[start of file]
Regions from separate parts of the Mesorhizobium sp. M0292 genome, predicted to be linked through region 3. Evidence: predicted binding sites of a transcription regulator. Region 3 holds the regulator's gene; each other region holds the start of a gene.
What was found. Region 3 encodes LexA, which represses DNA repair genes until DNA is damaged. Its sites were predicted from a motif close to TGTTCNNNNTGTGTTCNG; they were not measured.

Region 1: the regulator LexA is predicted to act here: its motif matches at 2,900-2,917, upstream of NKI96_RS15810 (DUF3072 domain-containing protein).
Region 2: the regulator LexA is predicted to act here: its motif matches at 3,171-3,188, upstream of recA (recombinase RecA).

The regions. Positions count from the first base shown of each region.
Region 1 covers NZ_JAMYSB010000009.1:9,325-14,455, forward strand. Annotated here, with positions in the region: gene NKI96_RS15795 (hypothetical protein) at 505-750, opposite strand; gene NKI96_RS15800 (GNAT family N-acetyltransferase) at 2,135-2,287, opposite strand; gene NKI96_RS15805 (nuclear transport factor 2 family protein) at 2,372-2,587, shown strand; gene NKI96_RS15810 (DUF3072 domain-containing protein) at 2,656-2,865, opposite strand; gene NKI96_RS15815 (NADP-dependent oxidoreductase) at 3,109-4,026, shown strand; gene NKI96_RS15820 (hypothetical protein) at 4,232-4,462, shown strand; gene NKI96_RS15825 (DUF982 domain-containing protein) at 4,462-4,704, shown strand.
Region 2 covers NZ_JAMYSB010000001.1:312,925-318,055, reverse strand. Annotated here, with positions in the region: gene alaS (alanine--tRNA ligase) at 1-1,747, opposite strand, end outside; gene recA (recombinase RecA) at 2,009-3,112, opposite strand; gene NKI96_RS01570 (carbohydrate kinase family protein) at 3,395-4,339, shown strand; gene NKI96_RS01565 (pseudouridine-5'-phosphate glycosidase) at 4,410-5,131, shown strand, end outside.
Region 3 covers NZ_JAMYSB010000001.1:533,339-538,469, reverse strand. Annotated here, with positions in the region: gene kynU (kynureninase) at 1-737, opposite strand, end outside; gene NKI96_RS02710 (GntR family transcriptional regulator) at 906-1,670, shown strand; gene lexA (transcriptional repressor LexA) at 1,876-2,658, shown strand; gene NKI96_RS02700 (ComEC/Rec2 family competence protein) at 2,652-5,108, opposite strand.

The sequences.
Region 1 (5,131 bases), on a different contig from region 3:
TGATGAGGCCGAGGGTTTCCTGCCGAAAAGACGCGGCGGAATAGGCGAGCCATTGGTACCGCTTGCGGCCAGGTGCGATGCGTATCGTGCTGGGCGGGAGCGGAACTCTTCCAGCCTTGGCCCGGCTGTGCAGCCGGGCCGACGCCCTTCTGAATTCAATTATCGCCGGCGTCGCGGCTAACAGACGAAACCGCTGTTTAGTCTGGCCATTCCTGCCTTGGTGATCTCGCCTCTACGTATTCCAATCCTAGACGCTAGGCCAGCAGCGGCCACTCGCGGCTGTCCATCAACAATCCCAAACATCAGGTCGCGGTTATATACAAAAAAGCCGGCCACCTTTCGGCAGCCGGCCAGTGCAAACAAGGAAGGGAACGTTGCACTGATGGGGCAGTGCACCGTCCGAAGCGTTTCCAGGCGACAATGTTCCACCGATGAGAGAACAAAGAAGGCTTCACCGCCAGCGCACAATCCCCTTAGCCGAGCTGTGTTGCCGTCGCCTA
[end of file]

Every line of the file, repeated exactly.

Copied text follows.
Regions from separate parts of the Mesorhizobium sp. M0292 genome, predicted to be linked through region 3. Evidence: predicted binding sites of a transcription regulator. Region 3 holds the regulator's gene; each other region holds the start of a gene.
What was found. Region 3 encodes LexA, which represses DNA repair genes until DNA is damaged. Its sites were predicted from a motif close to TGTTCNNNNTGTGTTCNG; they were not measured.

Region 1: the regulator LexA is predicted to act here: its motif matches at 2,900-2,917, upstream of NKI96_RS15810 (DUF3072 domain-containing protein).
Region 2: the regulator LexA is predicted to act here: its motif matches at 3,171-3,188, upstream of recA (recombinase RecA).

The regions. Positions count from the first base shown of each region.
Region 1 covers NZ_JAMYSB010000009.1:9,325-14,455, forward strand. Annotated here, with positions in the region: gene NKI96_RS15795 (hypothetical protein) at 505-750, opposite strand; gene NKI96_RS15800 (GNAT family N-acetyltransferase) at 2,135-2,287, opposite strand; gene NKI96_RS15805 (nuclear transport factor 2 family protein) at 2,372-2,587, shown strand; gene NKI96_RS15810 (DUF3072 domain-containing protein) at 2,656-2,865, opposite strand; gene NKI96_RS15815 (NADP-dependent oxidoreductase) at 3,109-4,026, shown strand; gene NKI96_RS15820 (hypothetical protein) at 4,232-4,462, shown strand; gene NKI96_RS15825 (DUF982 domain-containing protein) at 4,462-4,704, shown strand.
Region 2 covers NZ_JAMYSB010000001.1:312,925-318,055, reverse strand. Annotated here, with positions in the region: gene alaS (alanine--tRNA ligase) at 1-1,747, opposite strand, end outside; gene recA (recombinase RecA) at 2,009-3,112, opposite strand; gene NKI96_RS01570 (carbohydrate kinase family protein) at 3,395-4,339, shown strand; gene NKI96_RS01565 (pseudouridine-5'-phosphate glycosidase) at 4,410-5,131, shown strand, end outside.
Region 3 covers NZ_JAMYSB010000001.1:533,339-538,469, reverse strand. Annotated here, with positions in the region: gene kynU (kynureninase) at 1-737, opposite strand, end outside; gene NKI96_RS02710 (GntR family transcriptional regulator) at 906-1,670, shown strand; gene lexA (transcriptional repressor LexA) at 1,876-2,658, shown strand; gene NKI96_RS02700 (ComEC/Rec2 family competence protein) at 2,652-5,108, opposite strand.

The sequences.
Region 1 (5,131 bases), on a different contig from region 3:
TGATGAGGCCGAGGGTTTCCTGCCGAAAAGACGCGGCGGAATAGGCGAGCCATTGGTACCGCTTGCGGCCAGGTGCGATGCGTATCGTGCTGGGCGGGAGCGGAACTCTTCCAGCCTTGGCCCGGCTGTGCAGCCGGGCCGACGCCCTTCTGAATTCAATTATCGCCGGCGTCGCGGCTAACAGACGAAACCGCTGTTTAGTCTGGCCATTCCTGCCTTGGTGATCTCGCCTCTACGTATTCCAATCCTAGACGCTAGGCCAGCAGCGGCCACTCGCGGCTGTCCATCAACAATCCCAAACATCAGGTCGCGGTTATATACAAAAAAGCCGGCCACCTTTCGGCAGCCGGCCAGTGCAAACAAGGAAGGGAACGTTGCACTGATGGGGCAGTGCACCGTCCGAAGCGTTTCCAGGCGACAATGTTCCACCGATGAGAGAACAAAGAAGGCTTCACCGCCAGCGCACAATCCCCTTAGCCGAGCTGTGTTGCCGTCGCCTA